If we assume the majority of scholarship is correct, why did several authors in the established church feel the need to co-opt the authority of Paul and Peter to write so many scriptures telling Christians to tow-the-line, submit to authority, and follow the social norms? Because, contrary to what you suggest, the earliest Christianity, as taught by Jesus and Paul, shows signs of being uniquely egalitarian, unconventional, and challenging to the social order.

Jesus was totally unconventional in having women among his closest disciples. In some of the non-canonical gospels, Mary Magdalene in particular plays a pivotal role. The early communities were communal. Social norms of status were ignored. Paul is describing it well in Galatians (one of the genuine epistles you note) when he says “There is neither Jew nor Greek, there is neither bond nor free, there is neither male nor female: for ye are all one in Christ Jesus.” In early Pauline Churches, there were women prophets, women deacons, and at least one woman apostle that we know of. Women supervised schools of theology. Some of these women, taking their cue from Paul, opted not to marry, so that they could devote themselves to work in the Church.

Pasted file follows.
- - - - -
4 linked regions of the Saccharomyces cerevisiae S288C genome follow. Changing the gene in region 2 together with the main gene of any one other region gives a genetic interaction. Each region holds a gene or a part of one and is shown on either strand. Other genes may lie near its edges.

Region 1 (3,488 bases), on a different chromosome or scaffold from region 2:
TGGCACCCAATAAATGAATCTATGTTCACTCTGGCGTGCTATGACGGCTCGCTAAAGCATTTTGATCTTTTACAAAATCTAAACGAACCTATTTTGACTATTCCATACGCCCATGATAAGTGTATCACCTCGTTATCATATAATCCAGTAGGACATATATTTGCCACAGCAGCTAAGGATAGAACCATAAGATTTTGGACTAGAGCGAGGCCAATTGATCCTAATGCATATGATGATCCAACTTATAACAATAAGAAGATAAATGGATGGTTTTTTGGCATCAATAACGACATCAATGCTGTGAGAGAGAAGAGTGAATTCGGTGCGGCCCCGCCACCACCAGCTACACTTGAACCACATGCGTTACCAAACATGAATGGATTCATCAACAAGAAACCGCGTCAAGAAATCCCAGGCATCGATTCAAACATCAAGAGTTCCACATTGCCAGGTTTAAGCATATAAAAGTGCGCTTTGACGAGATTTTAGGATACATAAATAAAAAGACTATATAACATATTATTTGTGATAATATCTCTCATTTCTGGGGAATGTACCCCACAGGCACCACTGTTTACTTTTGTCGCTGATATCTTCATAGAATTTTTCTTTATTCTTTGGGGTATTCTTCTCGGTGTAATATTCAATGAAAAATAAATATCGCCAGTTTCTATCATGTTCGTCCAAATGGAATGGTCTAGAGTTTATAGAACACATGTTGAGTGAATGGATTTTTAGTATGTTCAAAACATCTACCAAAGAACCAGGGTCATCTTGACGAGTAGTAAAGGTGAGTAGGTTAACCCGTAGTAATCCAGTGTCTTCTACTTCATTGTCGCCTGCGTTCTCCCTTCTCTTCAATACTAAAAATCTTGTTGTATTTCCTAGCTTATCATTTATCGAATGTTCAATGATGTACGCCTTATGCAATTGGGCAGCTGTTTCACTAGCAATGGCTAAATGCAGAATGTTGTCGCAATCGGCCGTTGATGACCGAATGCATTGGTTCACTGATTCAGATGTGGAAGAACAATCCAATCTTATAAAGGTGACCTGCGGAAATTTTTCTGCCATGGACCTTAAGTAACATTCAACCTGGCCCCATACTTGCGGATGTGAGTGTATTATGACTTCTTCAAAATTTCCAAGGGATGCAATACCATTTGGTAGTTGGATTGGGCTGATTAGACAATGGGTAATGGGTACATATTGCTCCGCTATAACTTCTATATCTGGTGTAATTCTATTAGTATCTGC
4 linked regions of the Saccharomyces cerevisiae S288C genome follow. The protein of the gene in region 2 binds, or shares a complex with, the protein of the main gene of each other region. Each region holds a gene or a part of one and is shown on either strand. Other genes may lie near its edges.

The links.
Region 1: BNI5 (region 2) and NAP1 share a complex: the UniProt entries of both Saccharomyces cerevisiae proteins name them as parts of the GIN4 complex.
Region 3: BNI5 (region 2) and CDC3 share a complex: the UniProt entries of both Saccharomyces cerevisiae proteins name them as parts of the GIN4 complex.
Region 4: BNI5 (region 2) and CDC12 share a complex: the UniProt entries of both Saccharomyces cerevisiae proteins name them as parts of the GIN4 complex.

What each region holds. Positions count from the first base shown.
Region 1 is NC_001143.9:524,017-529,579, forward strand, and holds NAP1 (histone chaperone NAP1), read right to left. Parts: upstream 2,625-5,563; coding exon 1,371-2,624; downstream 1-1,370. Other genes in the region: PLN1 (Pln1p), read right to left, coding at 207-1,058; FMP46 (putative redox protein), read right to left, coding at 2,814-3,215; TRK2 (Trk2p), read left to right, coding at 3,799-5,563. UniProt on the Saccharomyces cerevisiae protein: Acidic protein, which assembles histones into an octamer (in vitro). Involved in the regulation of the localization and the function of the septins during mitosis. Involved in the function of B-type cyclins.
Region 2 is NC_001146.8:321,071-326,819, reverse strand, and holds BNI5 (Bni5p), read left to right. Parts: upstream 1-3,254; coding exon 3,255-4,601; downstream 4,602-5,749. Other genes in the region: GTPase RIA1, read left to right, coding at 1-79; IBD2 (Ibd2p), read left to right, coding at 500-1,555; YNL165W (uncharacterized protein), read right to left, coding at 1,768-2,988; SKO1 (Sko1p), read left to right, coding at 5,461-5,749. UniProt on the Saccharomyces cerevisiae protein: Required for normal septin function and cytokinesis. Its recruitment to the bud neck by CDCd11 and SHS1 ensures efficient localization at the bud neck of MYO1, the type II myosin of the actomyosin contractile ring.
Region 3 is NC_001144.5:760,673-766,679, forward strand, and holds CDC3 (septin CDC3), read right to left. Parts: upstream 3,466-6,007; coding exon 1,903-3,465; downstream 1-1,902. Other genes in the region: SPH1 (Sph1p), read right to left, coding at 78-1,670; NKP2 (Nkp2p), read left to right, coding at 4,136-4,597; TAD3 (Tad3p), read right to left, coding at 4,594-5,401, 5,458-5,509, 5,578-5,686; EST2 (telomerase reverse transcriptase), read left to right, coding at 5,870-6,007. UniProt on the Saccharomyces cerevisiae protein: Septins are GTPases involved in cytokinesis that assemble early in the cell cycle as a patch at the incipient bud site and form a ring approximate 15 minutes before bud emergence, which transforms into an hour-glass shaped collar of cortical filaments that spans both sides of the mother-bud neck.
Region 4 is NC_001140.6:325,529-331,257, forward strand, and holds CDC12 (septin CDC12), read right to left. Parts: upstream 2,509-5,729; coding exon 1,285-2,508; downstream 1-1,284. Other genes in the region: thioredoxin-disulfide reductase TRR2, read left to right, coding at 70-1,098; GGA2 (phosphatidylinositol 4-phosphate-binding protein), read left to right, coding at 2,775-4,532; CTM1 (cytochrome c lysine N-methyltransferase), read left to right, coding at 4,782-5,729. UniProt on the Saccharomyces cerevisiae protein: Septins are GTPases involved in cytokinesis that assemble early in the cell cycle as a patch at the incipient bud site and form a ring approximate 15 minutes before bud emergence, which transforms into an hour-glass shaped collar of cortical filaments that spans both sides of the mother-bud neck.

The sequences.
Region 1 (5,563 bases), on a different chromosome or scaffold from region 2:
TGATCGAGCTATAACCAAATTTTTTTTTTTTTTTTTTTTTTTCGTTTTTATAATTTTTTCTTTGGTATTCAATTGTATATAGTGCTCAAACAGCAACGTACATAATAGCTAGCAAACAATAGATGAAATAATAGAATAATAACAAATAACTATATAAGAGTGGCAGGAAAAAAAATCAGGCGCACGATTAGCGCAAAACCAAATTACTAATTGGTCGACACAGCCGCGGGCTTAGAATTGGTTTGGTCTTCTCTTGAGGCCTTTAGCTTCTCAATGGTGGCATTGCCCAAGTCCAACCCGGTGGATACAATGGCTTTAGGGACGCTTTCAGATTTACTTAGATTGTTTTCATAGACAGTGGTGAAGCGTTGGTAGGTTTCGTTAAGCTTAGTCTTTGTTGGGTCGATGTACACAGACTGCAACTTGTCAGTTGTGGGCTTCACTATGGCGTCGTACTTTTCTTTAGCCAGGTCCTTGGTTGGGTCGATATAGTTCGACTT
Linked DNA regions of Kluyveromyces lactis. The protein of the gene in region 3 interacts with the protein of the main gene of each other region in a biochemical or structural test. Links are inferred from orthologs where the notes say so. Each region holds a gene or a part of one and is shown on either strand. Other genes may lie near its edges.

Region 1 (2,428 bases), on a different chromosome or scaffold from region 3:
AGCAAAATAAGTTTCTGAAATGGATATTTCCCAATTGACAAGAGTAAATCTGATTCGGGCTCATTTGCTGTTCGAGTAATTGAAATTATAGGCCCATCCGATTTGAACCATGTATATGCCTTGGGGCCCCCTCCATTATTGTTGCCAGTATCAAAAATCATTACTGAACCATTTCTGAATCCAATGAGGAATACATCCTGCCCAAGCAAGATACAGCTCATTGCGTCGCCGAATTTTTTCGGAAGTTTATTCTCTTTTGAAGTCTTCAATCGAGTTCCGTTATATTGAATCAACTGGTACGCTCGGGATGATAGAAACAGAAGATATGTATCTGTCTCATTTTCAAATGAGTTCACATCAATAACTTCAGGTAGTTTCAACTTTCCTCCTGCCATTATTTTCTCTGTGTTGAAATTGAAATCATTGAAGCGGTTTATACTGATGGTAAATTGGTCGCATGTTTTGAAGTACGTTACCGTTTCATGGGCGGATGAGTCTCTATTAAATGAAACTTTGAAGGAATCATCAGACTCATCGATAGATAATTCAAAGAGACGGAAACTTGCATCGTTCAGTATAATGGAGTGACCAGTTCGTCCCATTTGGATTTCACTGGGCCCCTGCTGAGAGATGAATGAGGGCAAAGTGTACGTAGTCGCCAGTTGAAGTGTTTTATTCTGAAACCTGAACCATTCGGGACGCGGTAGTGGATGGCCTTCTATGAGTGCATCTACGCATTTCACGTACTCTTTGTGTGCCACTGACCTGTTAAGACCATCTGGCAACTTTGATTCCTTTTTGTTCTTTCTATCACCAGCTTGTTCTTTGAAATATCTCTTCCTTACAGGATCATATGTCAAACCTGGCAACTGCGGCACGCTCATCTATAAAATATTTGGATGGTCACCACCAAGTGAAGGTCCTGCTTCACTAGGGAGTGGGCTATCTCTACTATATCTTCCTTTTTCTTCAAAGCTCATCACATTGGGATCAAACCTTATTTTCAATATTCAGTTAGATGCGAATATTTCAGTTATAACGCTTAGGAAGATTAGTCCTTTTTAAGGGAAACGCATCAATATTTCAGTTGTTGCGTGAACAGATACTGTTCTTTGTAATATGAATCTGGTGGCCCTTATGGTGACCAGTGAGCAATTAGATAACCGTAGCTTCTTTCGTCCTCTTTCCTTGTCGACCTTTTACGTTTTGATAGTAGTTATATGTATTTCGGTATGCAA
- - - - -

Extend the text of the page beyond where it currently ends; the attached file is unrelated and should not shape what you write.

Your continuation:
At some point, after the deaths of the first apostles – as Christianity began to “settle down” into an established church, certain factions felt that things had gone much too far. Christians were being talked about scandalously. Christian women were behaving like men, and ignoring their “proper” social roles. Women were dressing unconventionally, women were giving instructions to MEN for heaven’s sake. Christians were ignoring issues of property and taxation, and were attracting unwelcome notice from the local magistrates. Slaves were claiming to be equal to their masters.